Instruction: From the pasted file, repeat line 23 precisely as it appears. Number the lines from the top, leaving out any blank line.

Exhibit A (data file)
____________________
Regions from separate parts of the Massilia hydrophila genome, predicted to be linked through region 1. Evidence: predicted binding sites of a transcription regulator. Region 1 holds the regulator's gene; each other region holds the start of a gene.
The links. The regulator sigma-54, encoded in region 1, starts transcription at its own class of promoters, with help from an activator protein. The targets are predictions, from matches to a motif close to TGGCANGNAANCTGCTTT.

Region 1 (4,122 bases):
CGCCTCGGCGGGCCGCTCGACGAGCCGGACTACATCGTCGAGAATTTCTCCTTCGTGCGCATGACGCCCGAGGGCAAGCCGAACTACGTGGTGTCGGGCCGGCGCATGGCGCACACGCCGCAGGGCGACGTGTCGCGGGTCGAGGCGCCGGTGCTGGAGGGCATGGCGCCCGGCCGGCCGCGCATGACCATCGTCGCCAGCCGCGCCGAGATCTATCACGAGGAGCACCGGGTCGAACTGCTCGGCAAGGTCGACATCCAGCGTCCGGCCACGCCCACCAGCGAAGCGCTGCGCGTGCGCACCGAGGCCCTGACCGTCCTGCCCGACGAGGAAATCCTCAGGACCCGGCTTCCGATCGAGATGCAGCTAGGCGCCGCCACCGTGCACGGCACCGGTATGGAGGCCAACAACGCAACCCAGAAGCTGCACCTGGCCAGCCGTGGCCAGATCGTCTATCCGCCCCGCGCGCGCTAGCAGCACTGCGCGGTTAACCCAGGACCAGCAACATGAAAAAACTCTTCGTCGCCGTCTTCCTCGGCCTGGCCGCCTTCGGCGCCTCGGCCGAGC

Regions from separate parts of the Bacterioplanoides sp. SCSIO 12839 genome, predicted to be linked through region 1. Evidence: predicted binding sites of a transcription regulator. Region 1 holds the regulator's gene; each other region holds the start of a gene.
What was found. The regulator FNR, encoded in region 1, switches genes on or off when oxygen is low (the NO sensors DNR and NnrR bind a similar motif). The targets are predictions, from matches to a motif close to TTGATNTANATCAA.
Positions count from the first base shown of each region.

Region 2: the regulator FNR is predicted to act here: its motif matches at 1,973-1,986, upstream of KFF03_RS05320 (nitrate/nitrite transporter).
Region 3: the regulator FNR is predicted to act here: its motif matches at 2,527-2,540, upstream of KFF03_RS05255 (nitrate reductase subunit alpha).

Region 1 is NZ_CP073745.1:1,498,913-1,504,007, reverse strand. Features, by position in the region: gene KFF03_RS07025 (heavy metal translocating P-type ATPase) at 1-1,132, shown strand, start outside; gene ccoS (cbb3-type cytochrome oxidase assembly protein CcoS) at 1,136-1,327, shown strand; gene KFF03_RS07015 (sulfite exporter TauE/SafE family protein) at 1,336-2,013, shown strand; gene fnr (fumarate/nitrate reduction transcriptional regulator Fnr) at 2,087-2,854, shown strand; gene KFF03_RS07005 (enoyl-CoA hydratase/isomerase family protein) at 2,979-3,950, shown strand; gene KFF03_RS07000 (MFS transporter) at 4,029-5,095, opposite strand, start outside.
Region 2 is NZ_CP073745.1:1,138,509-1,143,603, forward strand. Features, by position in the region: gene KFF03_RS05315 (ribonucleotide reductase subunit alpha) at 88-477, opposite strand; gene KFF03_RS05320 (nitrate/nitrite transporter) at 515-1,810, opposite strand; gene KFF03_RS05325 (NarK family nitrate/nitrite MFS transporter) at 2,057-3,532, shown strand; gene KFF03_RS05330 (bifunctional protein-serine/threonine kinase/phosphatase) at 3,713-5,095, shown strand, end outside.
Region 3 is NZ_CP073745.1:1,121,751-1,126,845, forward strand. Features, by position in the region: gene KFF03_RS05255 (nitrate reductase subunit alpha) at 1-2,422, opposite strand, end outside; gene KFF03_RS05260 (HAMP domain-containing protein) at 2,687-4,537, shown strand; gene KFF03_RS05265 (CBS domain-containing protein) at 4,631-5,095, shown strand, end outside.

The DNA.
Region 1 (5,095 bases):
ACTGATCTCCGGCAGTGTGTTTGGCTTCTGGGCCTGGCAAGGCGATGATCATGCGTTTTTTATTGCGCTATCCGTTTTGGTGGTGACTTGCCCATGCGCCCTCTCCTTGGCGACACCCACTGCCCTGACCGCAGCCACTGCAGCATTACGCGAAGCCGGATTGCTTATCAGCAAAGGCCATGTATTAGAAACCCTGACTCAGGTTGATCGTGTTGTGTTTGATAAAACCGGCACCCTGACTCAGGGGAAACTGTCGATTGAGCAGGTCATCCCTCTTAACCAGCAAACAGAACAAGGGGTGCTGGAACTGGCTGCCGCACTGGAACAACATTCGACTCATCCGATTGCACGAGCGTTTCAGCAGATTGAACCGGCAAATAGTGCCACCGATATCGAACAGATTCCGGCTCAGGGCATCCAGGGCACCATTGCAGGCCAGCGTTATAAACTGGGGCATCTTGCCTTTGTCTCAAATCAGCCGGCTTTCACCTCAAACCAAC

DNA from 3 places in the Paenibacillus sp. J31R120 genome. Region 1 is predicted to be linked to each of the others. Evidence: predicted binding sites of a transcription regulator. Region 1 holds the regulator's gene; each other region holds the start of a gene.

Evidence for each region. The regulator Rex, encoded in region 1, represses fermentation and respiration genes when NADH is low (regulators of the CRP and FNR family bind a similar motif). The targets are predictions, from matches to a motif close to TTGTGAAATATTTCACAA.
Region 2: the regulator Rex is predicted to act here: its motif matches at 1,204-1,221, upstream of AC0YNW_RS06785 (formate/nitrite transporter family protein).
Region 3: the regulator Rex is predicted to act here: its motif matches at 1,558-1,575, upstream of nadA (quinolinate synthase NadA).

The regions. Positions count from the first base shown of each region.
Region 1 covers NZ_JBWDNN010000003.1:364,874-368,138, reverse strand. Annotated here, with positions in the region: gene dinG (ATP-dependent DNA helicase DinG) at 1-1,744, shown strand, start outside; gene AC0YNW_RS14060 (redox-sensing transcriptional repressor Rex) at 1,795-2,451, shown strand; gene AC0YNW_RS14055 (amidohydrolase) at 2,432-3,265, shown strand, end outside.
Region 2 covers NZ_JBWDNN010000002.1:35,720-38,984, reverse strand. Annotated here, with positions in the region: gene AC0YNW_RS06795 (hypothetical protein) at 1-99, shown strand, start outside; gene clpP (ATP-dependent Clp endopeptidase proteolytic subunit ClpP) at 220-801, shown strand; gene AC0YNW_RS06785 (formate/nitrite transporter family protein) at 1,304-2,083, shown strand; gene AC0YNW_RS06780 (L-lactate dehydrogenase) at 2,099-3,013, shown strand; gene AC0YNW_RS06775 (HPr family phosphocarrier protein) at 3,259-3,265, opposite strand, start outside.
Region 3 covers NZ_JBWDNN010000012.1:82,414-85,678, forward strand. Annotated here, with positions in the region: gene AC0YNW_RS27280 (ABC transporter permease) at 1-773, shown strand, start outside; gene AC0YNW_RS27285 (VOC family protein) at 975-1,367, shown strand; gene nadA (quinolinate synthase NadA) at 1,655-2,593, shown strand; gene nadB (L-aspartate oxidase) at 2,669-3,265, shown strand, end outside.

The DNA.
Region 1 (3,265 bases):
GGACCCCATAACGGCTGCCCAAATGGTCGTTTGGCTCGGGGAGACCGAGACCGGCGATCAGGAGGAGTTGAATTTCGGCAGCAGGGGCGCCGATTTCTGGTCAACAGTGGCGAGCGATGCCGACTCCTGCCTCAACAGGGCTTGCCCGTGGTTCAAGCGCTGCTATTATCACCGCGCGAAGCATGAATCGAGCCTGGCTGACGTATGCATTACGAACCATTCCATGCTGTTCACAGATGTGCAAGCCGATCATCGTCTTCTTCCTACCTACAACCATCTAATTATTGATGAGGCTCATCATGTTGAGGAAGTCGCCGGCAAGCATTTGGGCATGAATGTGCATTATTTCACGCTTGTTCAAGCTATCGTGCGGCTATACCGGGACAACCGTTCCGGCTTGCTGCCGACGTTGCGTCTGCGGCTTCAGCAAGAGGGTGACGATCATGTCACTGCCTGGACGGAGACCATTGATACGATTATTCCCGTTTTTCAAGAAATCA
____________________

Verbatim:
Region 3 covers NZ_JBWDNN010000012.1:82,414-85,678, forward strand. Annotated here, with positions in the region: gene AC0YNW_RS27280 (ABC transporter permease) at 1-773, shown strand, start outside; gene AC0YNW_RS27285 (VOC family protein) at 975-1,367, shown strand; gene nadA (quinolinate synthase NadA) at 1,655-2,593, shown strand; gene nadB (L-aspartate oxidase) at 2,669-3,265, shown strand, end outside.